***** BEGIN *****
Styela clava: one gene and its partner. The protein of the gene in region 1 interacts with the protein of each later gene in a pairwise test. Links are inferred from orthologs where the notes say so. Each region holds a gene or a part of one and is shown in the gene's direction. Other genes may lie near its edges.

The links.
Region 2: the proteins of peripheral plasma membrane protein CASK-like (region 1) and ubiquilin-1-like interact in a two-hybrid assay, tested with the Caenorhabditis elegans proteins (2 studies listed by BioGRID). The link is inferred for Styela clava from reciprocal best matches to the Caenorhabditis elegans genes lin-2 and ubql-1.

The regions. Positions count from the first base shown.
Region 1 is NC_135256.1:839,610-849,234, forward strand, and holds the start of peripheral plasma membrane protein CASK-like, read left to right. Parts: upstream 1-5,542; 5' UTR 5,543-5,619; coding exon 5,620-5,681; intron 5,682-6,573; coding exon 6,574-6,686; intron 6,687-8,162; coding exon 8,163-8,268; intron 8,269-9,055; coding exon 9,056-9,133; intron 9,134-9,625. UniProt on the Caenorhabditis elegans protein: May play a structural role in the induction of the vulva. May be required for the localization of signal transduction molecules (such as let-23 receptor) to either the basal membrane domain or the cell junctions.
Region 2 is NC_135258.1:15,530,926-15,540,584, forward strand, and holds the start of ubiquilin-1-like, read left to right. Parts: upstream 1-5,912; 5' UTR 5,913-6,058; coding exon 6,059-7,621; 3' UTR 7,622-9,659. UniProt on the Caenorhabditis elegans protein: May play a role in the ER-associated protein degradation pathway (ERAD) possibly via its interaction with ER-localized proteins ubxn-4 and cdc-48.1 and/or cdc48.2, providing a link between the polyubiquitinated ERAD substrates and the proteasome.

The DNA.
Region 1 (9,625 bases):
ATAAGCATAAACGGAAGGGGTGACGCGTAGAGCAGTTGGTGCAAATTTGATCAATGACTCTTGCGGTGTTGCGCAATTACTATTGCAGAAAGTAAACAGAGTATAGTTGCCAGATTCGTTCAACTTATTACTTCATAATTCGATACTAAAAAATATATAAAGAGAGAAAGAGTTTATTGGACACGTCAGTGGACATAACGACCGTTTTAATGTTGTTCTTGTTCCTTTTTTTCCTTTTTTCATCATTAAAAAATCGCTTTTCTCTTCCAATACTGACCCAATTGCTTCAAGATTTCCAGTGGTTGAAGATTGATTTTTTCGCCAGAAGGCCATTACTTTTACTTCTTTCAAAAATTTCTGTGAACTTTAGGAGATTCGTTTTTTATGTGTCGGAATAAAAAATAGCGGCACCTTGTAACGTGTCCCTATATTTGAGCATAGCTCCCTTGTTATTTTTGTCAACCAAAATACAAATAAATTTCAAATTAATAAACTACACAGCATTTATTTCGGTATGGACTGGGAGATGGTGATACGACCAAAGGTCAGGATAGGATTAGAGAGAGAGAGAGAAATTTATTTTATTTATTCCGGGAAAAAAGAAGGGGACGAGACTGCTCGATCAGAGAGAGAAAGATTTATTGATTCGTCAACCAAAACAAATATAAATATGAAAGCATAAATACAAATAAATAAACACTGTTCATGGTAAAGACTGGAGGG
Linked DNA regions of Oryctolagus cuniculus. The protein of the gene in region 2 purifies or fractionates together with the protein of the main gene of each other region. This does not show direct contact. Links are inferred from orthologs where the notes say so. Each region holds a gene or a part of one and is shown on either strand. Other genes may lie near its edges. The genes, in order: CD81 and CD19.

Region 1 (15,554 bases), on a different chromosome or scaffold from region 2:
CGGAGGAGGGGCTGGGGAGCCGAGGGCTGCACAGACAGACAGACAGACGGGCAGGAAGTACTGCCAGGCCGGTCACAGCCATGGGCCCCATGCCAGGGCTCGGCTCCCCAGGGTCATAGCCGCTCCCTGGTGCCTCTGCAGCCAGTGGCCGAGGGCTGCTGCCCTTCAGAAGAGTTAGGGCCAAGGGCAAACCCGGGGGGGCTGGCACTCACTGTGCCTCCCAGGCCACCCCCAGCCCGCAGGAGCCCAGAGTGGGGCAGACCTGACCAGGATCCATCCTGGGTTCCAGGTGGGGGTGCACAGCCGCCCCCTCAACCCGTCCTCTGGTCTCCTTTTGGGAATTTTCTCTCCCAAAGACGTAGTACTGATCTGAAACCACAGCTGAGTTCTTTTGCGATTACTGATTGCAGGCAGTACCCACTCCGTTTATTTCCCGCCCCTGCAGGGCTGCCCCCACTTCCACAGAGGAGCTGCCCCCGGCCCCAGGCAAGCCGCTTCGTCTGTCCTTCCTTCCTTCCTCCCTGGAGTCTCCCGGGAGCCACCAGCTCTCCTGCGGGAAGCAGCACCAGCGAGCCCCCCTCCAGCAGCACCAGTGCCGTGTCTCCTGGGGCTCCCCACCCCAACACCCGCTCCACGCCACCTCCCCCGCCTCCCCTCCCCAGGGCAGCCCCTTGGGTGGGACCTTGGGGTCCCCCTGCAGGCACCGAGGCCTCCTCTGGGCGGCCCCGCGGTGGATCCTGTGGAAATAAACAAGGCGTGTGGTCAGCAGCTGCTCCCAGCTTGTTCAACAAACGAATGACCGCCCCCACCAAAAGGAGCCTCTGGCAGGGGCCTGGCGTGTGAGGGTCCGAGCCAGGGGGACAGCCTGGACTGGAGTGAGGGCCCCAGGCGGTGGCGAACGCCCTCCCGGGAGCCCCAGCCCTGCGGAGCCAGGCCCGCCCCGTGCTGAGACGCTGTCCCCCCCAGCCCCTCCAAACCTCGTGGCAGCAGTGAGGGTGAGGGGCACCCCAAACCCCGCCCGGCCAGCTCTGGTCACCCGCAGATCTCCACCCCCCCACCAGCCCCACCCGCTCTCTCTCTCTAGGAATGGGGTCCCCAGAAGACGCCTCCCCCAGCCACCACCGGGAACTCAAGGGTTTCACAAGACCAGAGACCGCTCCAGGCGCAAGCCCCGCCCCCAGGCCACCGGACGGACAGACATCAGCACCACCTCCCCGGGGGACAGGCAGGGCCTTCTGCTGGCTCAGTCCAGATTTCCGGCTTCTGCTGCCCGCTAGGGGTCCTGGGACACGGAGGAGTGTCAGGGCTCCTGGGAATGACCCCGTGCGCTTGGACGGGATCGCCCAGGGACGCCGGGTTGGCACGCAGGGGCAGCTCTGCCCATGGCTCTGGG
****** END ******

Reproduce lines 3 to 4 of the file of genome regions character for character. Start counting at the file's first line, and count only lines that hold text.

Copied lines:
Region 2: the proteins of peripheral plasma membrane protein CASK-like (region 1) and ubiquilin-1-like interact in a two-hybrid assay, tested with the Caenorhabditis elegans proteins (2 studies listed by BioGRID). The link is inferred for Styela clava from reciprocal best matches to the Caenorhabditis elegans genes lin-2 and ubql-1.

The regions. Positions count from the first base shown.